120 deg. Blind Rivets in 100 deg. Dimples Mar. 11, 2002

=====================================================================

Suggestions/Recommendations

My problems pulling flush blind rivets stirred up the Sonex crowd and I received many good suggestions by the Sonex email list as well as private mail. Here is an extract may it be of some help for all the 'newbies':

 Tooling problem?  Hugh suggested to check the nose piece of the riveter. A too large hole could lead to protruding stem fragments. Steven build a dedicated dimpling press for the job, suggests a 'good' pressure on the dimpling die  nose piece is probably not a problem with my tool, but worth checking. If there is a visible 'halo' around the dimple the pressure should be right.
 Wrong air pressure?  opinions differ here, Dan uses only 30PSI with good results and grinds off the offending stems, Chris pulls 40 PSI and hits the protruding stems back to where they belong, Ed uses 50 PSI pulling the trigger slowly, Pat works at much higher 90 - 120 PSI with good results  seems I'll have to experiment a bit with air pressure
 Bad holes?

 Pat also recommends tight holes drilled with high speed and good lubrication.

Ryan drills #40 pilot holes, dimples them and then reams to #30

 I use a Sioux air drill, cobalt drill bits and WD-40 as lubricant. Contrary to Pat my #30 holes were outside of spec after dimpling. As Ryan suggests, I also dimple now directly the pilot holes with specially ground dies. For me this is the only way to prevent oversized holes.

 

The Experiment (aren't we building 'Experimentals'?)

I already dimpled (once again deviating from the Sonex plans :) a lot of rivet holes in control surfaces and other parts using Avery's spring-back' dimple dies. However not all rivets can be bucketed (particularily not at both sides of the sontrol surfaces). So blind flush rivets have to be installed instead. Unfortunately the blind rivets have an 120 degrees shop head ('real' AD solid flush rivets have a 100 degrees head).

So the 1000$ question is: how will the flush blind rivets occupy the 100 degrees dimples? Before I will spend $$$ for the rivets I posted this question at the Sonex email list.

There builder-buddy Chris Boultinghouse was so kind to offer me a few flush blind rivets for experimenting. After this eleborate introduction, here is what I found out:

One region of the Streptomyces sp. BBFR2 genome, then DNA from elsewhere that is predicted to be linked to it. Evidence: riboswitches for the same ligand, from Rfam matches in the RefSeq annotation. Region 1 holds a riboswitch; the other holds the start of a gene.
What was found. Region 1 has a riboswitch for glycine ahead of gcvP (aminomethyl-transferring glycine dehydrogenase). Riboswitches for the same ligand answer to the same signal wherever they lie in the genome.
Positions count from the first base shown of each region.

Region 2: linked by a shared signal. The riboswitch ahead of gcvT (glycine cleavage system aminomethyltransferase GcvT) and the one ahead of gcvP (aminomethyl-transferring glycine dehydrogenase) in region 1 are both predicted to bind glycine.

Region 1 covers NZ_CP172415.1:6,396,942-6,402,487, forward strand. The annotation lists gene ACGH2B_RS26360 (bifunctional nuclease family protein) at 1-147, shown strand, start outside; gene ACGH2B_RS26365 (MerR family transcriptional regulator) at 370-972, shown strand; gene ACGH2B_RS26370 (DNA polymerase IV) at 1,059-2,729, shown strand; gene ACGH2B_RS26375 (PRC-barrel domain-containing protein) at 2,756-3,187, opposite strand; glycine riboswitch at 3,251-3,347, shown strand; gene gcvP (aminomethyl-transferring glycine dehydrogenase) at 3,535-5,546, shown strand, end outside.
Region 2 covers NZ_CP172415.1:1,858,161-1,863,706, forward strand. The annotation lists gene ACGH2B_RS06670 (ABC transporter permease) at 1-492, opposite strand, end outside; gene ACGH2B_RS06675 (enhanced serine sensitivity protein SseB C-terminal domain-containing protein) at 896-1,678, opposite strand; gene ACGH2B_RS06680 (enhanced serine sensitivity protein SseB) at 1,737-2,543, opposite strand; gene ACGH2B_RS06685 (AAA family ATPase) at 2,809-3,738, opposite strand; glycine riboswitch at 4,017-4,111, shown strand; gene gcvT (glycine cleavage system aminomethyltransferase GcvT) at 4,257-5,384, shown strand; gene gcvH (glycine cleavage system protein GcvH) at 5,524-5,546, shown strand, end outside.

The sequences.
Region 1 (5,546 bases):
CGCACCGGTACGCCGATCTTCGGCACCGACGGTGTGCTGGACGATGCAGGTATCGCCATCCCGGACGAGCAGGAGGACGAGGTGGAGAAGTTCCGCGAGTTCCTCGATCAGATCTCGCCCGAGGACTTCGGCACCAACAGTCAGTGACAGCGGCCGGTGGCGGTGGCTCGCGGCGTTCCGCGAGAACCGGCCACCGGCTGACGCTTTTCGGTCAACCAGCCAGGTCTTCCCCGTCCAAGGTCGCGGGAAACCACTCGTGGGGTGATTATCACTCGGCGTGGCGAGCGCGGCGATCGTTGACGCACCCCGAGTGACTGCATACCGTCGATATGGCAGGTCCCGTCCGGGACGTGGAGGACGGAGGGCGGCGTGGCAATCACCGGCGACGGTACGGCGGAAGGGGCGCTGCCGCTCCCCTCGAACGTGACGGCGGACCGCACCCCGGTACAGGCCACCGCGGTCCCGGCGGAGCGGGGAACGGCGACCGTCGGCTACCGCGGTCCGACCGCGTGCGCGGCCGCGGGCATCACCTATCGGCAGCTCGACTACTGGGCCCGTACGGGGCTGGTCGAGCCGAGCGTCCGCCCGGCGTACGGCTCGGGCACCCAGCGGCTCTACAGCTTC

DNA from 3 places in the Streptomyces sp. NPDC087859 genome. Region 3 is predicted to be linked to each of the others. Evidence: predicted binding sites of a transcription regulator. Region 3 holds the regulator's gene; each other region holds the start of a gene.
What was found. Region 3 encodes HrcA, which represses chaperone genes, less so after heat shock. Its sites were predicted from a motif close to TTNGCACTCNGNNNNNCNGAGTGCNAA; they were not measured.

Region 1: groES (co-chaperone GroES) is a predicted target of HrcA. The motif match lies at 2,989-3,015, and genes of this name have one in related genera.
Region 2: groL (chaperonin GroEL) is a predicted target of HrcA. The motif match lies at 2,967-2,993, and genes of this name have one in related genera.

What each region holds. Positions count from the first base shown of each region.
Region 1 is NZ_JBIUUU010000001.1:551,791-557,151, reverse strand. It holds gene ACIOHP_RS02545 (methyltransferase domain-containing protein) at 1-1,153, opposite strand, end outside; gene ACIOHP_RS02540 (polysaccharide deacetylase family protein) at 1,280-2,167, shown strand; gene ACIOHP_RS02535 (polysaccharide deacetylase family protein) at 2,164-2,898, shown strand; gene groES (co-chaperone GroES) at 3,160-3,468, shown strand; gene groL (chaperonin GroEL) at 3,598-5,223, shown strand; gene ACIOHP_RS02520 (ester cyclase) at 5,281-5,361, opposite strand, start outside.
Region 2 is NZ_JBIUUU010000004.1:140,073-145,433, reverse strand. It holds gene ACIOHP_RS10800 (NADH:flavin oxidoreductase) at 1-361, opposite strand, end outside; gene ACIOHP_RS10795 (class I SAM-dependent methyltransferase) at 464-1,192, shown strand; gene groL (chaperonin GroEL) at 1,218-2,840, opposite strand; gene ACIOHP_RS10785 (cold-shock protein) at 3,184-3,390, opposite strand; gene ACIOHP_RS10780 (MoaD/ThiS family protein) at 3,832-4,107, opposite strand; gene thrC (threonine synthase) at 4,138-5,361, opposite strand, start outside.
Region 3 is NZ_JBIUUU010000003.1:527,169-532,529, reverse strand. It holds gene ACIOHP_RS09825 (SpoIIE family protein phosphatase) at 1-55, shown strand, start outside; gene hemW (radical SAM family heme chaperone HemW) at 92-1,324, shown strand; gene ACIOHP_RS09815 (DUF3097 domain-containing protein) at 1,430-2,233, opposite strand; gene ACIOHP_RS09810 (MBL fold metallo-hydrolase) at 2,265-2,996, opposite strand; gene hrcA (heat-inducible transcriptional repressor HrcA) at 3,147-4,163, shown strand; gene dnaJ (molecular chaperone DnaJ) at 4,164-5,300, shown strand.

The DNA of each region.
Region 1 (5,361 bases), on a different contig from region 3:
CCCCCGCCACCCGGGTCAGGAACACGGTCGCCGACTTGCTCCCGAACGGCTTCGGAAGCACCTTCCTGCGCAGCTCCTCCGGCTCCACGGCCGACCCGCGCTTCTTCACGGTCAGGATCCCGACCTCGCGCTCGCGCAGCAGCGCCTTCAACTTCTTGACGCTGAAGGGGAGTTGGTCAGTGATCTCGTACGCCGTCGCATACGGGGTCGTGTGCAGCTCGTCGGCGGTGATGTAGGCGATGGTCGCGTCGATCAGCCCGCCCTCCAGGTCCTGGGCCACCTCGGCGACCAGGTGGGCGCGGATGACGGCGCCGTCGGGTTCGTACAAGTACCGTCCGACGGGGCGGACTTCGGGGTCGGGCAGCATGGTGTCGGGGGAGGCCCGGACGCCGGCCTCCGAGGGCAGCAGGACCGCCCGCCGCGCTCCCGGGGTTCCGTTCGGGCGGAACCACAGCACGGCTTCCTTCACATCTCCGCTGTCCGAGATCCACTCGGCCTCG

the good News

The blind rivets are nicely flush, viewed from the outside.

So my aesthetic feelings are not hurt much using these ones. The little holes are a bit disturbing, so I will use the blind rivets wherever possible in ereas which are not directly visible (bottom side of wing and control surfaces, right side of vertical tail).

 

The real question however is: how does the head fill up the dimpled hole? To find out I split one rivet joint in the middle and polished and etched the surface.

As one can easily see, the rivet head fills up the dimpled hole completely. However the stem is pulled too far up and the usual 'barrel' shape of the shop head (bottom part of the rivet) is very faint. A fragment of the broken stem protrudes above the skin surface... And this is where we approach the 'bad news' section...

 

the bad news

One can see here a good installation at the left and a bad one at the right (stem is pulled too far into the rivet). At my first try with a couple of rivets it was not possible to produce consistent results. I used about 60PSI at the pneumatic rivet puller. Sometimes I got the impression that pulling the trigger slowly through produced better results than a quick pull. Almost all rivets where the stem was pulled too deep inside showed a fragmet of the stem protruding above the rivet head.

This problem my be caused by my ineperience in case of pulling blind rivets, but it may also be caused by this special application. I never experienced this problems with protruding head blind rivets.

 

This above mentioned 'barrel' problem needed also a closer look. Here I joined two strips of 6061-T6 and then tried to tear them apart using a big screwdriver. The question was: will the rivets stay or will they be pulled thru the lower sheet.

 

Here is the result. As anticipated the 'barrels' held the rivets nicely at their place. When I tried to peel off the top sheet, the rivet head at the left side stayed at its place, a perfectly round hole was ripped into the upper sheet, exactly the diameter of the rivet head.

 

Somewhere in 1999...

I always have this idea to flush rivet the wing and fuselage

skins - not for any practical reasons, it's just for the

looks (and to irritate the RV guys). So I bought a pair of

the good Avery's springback dimple dies (1/8") some time ago.

 

Using my heavy duty drillpress, I dimpled two strips of

2024-T3 0.025 aluminum. Then I riveted them using AN-426A

rivets (these are the 'soft' ones I use for practicing),

in real word the 'AD' hardened rivets will be used.

 

This picture shows the result

 

 

It looks quite good - but not perfect. Especially the

leftmost rivets are dimpled a bit to 'deep'. I currently

don't know why this is so. There is no play in pressing

the dimples - I think. If I should grind the mating

surfaces a bit to reduce the dimple's depth? How shall I

maintain the proper alignment?

 

Anyone an Idea? please send me a hint